short notes on hedonism, Utilitarianism, Epicureanism and Eudemonism

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Bellajay asked 5 months ago

explain the following concepts hedonism, Utilitarianism, Epicureanism and Eudemonism

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Bellajay answered 5 months ago

Hedonism is a school of thought that argues that the pursuit of pleasure and intrinsic grids are the primary or most important goals of human life. A hedonist strives to maximize net pleasure (pleasure minus pain). However, upon finally gaining solid pleasure, happiness may remain stationary. In philosophy, hedonism is the theory that tends to emphasize that pleasure is the theory that pleasure is the sole of chief good in life and that the pursuit of it is the ideal aim of conduct.
On concluding this, I believe the said pleasure will be a mirage and no man under the sun is ever fulfilled with whatever they have and by nothing considering other people’s pain in getting one pleasure is a big problem on its own. However, there is no way a man will get a pleasurable life without coming face to face with pains on their path. Pleasure without pain is fallacy!
 
Utilitarianism: is one of the best known and most influential moral theories like other form of conservationism, its core idea is that whether actions are morally right or wrong depends on their effects. More specifically, the only effect of actions that are relevant are the good and bad result that they produce. A key point in this article concerns the distinction between individual action and types of actions. Utilitarians believe that the purpose of morality is to make life better by increasing the amount of good things (such as pleasure and happiness) in the world and decreasing the amount of bad things (such as pain and unhappiness).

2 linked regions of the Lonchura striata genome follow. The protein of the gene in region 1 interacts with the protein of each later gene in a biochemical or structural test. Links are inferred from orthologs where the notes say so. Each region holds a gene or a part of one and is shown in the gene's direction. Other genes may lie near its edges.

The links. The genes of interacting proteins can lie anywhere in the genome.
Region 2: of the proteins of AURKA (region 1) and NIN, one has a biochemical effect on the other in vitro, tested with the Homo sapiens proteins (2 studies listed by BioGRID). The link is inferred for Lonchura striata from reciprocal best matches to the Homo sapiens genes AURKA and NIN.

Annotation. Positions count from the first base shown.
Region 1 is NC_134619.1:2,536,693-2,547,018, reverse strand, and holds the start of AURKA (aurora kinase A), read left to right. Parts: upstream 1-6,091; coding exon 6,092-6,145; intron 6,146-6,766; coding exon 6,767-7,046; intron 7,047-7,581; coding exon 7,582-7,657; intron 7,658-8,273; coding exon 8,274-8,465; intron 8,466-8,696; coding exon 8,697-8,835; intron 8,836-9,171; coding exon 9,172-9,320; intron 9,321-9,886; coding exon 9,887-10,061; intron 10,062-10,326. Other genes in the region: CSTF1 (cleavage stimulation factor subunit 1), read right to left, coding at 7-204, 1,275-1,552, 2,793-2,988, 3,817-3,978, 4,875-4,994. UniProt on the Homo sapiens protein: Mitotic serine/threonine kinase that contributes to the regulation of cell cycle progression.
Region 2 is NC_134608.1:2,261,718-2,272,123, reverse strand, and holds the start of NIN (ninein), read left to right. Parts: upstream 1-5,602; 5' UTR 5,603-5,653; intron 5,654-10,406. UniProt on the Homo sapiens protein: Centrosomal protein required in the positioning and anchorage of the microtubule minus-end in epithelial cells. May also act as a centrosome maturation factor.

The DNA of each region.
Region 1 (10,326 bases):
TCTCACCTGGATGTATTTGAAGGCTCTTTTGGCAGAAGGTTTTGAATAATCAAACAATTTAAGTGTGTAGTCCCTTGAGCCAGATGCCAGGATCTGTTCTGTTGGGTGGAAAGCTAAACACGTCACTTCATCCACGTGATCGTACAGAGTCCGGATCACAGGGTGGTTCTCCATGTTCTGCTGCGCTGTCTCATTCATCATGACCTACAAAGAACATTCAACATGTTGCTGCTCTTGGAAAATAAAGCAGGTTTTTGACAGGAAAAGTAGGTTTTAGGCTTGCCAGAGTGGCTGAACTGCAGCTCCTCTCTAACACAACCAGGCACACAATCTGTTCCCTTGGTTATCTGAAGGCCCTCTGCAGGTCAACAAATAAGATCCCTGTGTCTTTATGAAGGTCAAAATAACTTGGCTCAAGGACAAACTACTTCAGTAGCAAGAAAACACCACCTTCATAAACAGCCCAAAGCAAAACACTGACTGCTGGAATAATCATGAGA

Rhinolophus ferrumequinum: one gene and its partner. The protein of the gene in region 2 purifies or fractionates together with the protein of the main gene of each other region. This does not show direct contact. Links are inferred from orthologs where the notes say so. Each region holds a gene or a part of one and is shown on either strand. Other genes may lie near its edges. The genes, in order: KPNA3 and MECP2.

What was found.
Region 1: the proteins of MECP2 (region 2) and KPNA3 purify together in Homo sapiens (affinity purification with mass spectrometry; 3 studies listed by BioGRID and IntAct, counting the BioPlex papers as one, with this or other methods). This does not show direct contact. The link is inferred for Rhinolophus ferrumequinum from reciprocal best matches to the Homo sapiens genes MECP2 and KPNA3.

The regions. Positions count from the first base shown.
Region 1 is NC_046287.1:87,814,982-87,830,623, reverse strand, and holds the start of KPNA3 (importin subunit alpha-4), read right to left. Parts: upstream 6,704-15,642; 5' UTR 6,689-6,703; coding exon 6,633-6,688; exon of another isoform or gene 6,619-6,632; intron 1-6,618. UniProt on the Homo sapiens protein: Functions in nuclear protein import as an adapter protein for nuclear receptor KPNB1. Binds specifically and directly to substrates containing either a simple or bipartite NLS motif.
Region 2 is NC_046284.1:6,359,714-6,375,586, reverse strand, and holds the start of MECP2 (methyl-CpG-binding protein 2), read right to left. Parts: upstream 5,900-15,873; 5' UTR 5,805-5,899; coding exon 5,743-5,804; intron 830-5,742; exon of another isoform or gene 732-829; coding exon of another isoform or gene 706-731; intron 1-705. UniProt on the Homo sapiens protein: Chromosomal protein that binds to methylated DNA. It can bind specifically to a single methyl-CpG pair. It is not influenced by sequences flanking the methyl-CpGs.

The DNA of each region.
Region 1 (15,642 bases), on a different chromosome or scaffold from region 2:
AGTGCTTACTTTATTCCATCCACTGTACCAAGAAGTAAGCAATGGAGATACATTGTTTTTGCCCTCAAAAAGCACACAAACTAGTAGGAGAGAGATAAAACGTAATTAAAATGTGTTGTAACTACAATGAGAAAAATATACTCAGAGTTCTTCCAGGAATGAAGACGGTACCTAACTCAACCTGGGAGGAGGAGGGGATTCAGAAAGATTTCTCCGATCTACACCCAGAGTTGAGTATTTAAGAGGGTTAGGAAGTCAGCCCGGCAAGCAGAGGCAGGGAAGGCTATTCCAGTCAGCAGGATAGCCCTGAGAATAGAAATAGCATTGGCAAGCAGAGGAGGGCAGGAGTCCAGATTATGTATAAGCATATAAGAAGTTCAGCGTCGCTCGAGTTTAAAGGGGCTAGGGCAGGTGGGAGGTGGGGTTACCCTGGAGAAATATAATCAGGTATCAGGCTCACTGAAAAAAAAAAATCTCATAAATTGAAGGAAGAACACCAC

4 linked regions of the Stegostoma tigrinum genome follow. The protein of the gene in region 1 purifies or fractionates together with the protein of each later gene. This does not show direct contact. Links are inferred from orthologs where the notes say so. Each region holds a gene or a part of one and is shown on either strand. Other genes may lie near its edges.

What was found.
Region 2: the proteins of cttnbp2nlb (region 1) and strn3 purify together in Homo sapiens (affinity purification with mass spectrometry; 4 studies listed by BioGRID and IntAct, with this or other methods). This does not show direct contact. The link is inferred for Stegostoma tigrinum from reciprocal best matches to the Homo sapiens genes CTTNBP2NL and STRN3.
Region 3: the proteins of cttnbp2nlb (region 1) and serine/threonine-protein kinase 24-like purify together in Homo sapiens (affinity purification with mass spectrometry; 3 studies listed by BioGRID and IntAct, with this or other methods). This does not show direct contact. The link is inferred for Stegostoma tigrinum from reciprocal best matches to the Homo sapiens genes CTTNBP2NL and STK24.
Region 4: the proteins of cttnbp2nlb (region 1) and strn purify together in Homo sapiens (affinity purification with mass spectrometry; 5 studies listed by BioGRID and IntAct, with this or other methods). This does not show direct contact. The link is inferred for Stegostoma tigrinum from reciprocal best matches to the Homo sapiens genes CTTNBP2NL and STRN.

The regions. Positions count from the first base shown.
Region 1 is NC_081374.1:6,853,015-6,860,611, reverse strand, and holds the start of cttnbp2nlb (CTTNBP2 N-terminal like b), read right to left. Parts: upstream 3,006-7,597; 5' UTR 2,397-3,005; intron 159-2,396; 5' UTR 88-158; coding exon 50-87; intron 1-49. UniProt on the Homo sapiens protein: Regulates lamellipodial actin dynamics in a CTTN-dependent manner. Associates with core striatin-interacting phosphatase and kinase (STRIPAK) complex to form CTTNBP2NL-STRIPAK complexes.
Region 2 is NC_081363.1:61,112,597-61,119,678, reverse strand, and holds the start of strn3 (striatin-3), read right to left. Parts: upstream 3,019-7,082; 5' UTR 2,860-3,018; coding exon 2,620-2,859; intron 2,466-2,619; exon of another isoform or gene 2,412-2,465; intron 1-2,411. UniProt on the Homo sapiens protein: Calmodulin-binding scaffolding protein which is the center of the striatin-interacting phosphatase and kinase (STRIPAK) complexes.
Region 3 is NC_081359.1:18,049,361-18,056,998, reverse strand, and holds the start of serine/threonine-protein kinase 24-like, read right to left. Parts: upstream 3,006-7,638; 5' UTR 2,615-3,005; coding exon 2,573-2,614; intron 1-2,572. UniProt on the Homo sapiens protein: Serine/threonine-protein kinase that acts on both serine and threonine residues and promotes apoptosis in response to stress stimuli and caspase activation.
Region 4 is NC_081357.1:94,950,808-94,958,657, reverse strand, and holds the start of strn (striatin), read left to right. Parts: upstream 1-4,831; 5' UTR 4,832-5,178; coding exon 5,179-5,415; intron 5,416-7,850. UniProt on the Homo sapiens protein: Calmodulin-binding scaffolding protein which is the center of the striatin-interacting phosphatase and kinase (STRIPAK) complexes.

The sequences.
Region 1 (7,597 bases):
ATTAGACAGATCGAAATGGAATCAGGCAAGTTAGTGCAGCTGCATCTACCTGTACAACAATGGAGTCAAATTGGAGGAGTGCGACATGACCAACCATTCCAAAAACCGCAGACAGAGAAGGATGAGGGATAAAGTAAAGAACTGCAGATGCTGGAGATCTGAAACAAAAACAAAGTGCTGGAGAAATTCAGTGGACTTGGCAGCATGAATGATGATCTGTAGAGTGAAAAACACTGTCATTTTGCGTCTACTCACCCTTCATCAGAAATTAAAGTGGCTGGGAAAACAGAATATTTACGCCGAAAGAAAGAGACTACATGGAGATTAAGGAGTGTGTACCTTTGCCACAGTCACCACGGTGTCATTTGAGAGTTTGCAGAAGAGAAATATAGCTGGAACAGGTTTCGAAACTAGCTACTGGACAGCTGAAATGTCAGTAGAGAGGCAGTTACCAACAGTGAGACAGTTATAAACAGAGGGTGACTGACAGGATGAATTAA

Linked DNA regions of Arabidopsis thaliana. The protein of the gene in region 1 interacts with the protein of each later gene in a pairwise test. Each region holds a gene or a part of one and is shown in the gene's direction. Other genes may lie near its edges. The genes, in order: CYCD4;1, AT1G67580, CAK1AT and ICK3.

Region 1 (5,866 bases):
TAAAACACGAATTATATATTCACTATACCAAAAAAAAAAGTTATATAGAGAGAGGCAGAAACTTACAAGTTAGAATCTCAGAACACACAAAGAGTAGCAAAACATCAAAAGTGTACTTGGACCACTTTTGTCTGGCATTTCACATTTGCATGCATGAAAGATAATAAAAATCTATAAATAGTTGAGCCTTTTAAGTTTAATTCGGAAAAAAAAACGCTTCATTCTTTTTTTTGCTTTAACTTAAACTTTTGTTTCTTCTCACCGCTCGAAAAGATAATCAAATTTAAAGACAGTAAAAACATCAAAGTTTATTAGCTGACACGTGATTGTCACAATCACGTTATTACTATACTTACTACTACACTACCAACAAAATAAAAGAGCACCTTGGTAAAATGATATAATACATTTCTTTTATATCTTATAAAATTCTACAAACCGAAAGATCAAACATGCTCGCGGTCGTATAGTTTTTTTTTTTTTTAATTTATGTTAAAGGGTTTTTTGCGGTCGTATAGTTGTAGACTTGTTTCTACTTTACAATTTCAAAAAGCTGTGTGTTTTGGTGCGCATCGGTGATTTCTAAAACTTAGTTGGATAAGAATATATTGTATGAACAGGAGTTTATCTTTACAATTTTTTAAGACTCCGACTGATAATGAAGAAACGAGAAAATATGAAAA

Epicureanism: this is a system of philosophy that is mainly based on the teaching of the Greek philosopher, Epicurus . According to Ajibola (2002:79), is that pleasure is the supreme good and main goal of life. Pleasure here must not be taken to mean ‘unreasoned’ enjoyment or comfort, it is an intellectual pleasure, according to this school of thought, are preferred to sensual ones, which tend to disturb peace of mind. Epicurus believed that what he called “pleasure” was the greatest good, but that the way to attain such pleasure was to live modesty, to gain knowledge of the workings of the world, and to limit one’s desire.
 
Eudemonism: eudaimonia is often translated as “happiness” but that’s a bit misleading.
Eudaimonia comes from two Greek words:
Eu – good
Daimonia – soul or “self”. A difficult word to translate into English.
 
 
In the Greak philosophy, Eudaimonia means achieving the best conditions possible for a human being, in every sense – not only happiness, but virtue, morality, and a meaningful life. It was the ultimate goal of philosophy: to become better people – to fulfill our unique potential as human being. Aristotle wrote about the idea the most, and it was important to many Greak philosophers, from Socrates, the father of Greek philosophy, through to stoicism, a late – Greek philosophy.
You can achieve Eudaimonia, Aristotle argued, by working hard, cultivating your virtues and excelling at whatever tasks nature and circumstances come to you. However, Aristotle also wrote that living in a right kind of place and balancing your activities with wisdom are essential to achieving Eudaimonia as well/
 
Example
If you are a parent, you should excel at raising your children.
In conclusion, the four theories came up with different ideas that one need to look at; that is to get a pleasurable life one need to consider the pains that others or oneself will encounter before achieving such because no man is embodiment of wisdom. To live a peaceful life that is void of trouble and also comfort with life we need to open our mind to knowledge and believe that life is a journey and no way to travel it without coming in contact with bendings. This bends are what customs, gods and supernatural being has destined with a man. All of the three theories was embedded in Eudamonism as Aristotle postulated and thus we have a better society.